A dear GW friend gave me seeds for this plant. The foliage is wonderful. It lays down during the day and 'prays' at night.
It's topping out at about 5 feet now. I think it's going to be stunning when it blooms:)
A friend gave me a seed this year also. I love this plant. Don't care if it ever blooms, the leaves are fantastic! I am growing it in one of my state fair garden plots and it should be over the fence by October. I started mine indoors in early May and planted it outside once the temps got up to 90 degrees. It is now taller than me and has no plans on stopping.
Does this have a'common' name? Are seeds available in stores?
John, I direct sowed mine early in the spring. I planted a few more, a little later, so I have different sizes right now.
You're so right, the foliage is wonderful. I hope I get lots of seeds! That's the only reason I really want it to bloom ;)
The common name is Seven Golden Candlesticks (I think). If I have seeds, I'll be happy to share some with you new2nc!
It has a bunch of common names, the one I hear most often is Candlestick Tree or Candlestick Plant.
The friend that gave me the seed said not to waste the effort to plant it early, that the seedlings just sit there until the weather gets hot (really hot, like 90). Once it gets going it will put on enormous size - in his yard they were like 10-12 feet tall. Amazing seeing as the seed was tiny (the size and shape of a bell pepper seed).
Happy to report that the cassia are bloomin'! They do look like golden candlesticks.
The plant is about 9 or 10' tall.
Just love this plant.
Can you post a picture?
I'll get a good pic of the flowers tomorrow and post a pic ;)
A confession. I pilfered 4 seeds of Senna corymbosa from a plant at the Botanical Garden at New Orleans City Park last spring. Now of course that magnificent garden and glass greenhouse is underwater. The plants are doing fine in NC. I feel more guilty than ever now.
Oh Brenda....you should certainly feel less guilty for sure. "The plants are doing fine in NC". When I read your post, that line made me smile. Adele
Here's a pic of the cassia
Oh...I'm thankful you pilfered! You SAVED a plant :)
I would love to have some seeds. It looks beautiful !!
The cassia must lend a very nice texture to your garden. What a lovely plant.
are any of you still growing this?? we call it candlebush down here in florida. i have one i am wanting to send my mom. will it come back year after year up there?? she i sin zone 7 (north asheville).
no one mentioned how crazy the butterflies are for the blooms.
Hey Freak - I responded to your other post. I would think that these guys are hard to transplant. I have only grown them from seeds. And yes, the Giant Cloudless Sulphurs love the blooms.
Is the candlestick tree hardy to zone 8?
Southern Living's book says that Cassia alata is hardy in the tropical south - which is mostly mid-Florida and lower, zone 10 and warmer 9. Even with global warming, I don't think Asheville makes it, and not really zone 8 - MAYBE in a particularily sheltered micro-climate, but it's questionable. It seems you would have to start from seed every year, or grow it in a pot that comes under cover for the winter, for the most part.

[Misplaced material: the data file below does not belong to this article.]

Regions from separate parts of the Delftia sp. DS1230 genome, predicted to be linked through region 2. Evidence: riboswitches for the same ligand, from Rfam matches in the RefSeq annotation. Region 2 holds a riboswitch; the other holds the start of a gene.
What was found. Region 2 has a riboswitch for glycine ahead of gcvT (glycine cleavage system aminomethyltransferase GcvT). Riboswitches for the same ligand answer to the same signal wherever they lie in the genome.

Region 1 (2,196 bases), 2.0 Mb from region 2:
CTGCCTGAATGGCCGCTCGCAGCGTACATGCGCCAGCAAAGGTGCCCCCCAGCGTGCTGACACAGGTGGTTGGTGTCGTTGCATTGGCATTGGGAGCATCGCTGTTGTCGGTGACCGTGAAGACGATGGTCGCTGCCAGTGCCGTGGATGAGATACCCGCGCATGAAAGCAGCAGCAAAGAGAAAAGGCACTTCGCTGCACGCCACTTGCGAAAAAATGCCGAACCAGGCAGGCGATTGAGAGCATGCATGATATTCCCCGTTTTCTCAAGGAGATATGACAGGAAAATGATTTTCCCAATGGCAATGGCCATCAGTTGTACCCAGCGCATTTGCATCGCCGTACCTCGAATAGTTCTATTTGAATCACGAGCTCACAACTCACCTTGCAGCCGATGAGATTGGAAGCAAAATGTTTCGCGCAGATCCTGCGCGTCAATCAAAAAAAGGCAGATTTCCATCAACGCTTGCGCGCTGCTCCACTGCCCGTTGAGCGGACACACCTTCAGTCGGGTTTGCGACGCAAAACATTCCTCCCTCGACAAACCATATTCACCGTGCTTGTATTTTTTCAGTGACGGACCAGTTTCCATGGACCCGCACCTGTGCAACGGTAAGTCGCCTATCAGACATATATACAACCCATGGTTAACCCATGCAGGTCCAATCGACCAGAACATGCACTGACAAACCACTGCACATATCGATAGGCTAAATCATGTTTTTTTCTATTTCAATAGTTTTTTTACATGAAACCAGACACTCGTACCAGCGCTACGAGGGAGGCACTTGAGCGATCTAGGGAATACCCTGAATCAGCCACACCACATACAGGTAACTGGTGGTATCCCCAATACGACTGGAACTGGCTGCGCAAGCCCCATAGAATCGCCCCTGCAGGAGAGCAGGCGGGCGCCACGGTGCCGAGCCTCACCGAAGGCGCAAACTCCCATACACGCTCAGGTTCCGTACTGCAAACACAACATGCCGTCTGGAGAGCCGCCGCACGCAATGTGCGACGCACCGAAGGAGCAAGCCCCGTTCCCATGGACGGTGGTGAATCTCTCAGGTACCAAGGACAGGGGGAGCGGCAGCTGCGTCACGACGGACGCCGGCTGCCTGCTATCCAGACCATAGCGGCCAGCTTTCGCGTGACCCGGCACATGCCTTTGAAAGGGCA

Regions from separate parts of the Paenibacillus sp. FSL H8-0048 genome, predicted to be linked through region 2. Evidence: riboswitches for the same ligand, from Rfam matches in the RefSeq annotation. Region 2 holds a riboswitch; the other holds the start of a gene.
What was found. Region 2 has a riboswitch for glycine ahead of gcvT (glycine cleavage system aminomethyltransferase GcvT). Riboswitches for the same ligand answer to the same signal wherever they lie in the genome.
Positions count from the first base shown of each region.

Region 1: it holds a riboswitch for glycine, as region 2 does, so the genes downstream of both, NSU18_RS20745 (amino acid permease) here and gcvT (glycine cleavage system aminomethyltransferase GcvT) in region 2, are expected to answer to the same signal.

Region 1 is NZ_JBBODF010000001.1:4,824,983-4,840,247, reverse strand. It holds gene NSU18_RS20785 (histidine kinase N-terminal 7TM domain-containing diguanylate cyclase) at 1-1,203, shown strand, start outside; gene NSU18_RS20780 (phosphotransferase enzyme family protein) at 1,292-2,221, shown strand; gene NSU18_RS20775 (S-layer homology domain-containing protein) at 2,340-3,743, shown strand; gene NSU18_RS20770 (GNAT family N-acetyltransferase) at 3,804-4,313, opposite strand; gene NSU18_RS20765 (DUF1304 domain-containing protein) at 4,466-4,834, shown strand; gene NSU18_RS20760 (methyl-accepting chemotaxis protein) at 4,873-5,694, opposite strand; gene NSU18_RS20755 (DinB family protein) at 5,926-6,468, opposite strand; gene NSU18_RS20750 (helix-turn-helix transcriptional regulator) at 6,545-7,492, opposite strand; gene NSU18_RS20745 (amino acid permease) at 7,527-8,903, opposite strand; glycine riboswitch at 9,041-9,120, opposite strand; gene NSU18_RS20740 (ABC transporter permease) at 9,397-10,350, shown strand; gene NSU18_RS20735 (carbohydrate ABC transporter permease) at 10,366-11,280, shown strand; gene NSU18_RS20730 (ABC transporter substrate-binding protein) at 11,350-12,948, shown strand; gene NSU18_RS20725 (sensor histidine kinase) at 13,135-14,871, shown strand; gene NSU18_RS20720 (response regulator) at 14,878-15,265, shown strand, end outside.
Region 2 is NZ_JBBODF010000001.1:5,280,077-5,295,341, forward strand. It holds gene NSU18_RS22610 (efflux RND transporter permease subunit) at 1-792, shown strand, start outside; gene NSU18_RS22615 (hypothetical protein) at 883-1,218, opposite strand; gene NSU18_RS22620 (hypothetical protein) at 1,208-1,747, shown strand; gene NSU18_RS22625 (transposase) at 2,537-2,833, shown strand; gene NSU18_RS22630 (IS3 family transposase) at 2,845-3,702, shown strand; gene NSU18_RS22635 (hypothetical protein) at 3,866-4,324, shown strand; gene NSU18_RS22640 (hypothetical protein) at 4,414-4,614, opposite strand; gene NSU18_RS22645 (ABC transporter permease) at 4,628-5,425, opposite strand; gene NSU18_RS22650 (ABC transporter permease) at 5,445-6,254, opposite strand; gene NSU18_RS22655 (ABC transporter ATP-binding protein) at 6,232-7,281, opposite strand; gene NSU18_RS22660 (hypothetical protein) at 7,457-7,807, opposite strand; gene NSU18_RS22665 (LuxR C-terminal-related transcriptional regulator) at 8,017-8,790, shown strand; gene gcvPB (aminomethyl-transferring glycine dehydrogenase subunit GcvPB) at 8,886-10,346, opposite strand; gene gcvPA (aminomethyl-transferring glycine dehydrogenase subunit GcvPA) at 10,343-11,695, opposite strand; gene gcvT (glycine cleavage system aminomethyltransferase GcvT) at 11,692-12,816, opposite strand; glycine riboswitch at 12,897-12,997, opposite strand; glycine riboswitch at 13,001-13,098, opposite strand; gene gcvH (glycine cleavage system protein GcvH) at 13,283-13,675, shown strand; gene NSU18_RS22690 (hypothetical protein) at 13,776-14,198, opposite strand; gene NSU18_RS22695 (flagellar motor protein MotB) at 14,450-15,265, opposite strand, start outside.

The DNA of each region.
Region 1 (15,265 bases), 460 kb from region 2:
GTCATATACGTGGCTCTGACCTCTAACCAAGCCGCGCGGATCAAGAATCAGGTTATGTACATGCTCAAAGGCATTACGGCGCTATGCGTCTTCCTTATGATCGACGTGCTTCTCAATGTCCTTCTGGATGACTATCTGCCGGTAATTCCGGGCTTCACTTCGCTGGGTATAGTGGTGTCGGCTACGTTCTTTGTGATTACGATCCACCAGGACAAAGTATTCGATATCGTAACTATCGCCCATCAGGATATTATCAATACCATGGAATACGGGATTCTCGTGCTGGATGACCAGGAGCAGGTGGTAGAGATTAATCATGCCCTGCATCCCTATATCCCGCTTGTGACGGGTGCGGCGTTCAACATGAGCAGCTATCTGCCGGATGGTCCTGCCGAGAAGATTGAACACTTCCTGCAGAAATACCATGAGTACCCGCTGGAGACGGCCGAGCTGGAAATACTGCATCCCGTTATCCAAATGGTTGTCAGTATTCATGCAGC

Cassia Alata is the name of a type of cinnamon - is this the plant it comes from??
Update on my pilfered Senna (syn with Cassia) corymbosa. It's hardy here! Both plants I grew from seed came back now last two springs. One even blooms in my dappled shade. Unfortunately, seed I collected did not germinate. If I get seed this year, I'm happy to share with others who might want to try this demure (but hardy) cousin to candlestick tree.
Oh I'd love to plant that cassia alata next year.
Who can advise me where to site it? What conditions it likes..how much sun and moisture??
I saw it growing at the edge of a pond in full sun near Charleston, SC...don't know if that helps or not. :)
Cassia alata needs full sun, and a lot of moisture but not soggy soil.
Kerry, no, the more "cheap" form of cinnamon is known as cassia--it is in a different genus--Cinnamomum cassia. Here in the US it is the typical cinnamon sold in stores as a spice. (real cinnamon is Cinnamomum zeylandicum/verum)
A lot of been still here referring to this plant as a Cassia (which refers now mainly to tree-form plants), and it has been botanically called Senna alata for many years.
I see a lot of posts here saying that this plant needs a lot of water. DO NOT over water this plant. It blooms much better when it is dryer.
All butterflies ignore the flowers on mine.
Meaning for nectar;
no doubt the flowers are a beacon for the sulphurs
in locating their host.
Regarding the question about transplantation
- big : never tried
- small and medium : reliably
- seedlings : hit and miss
I would like to know anyone's experience with
the pruning of small /medium,
for purpose of shaping.
My objective would be tighter growth,
i.e. closer and shorter fronds.
Four, I have never tried to grow it in NC, but I do have it in my yard in South FL as both a bush and a tree. I don't think you are going to get shorter fronds, but you can remove lower branches to form it into a tree on a single trunk. As a bush, I just prune it as any other bush. I prune before the dry season because that is when it blooms down here.
Thanks for the useful information, I would like to try bush style.
But mine (young) consist of one trunk, so, I do not know
how to apply the "prune it as any other bush".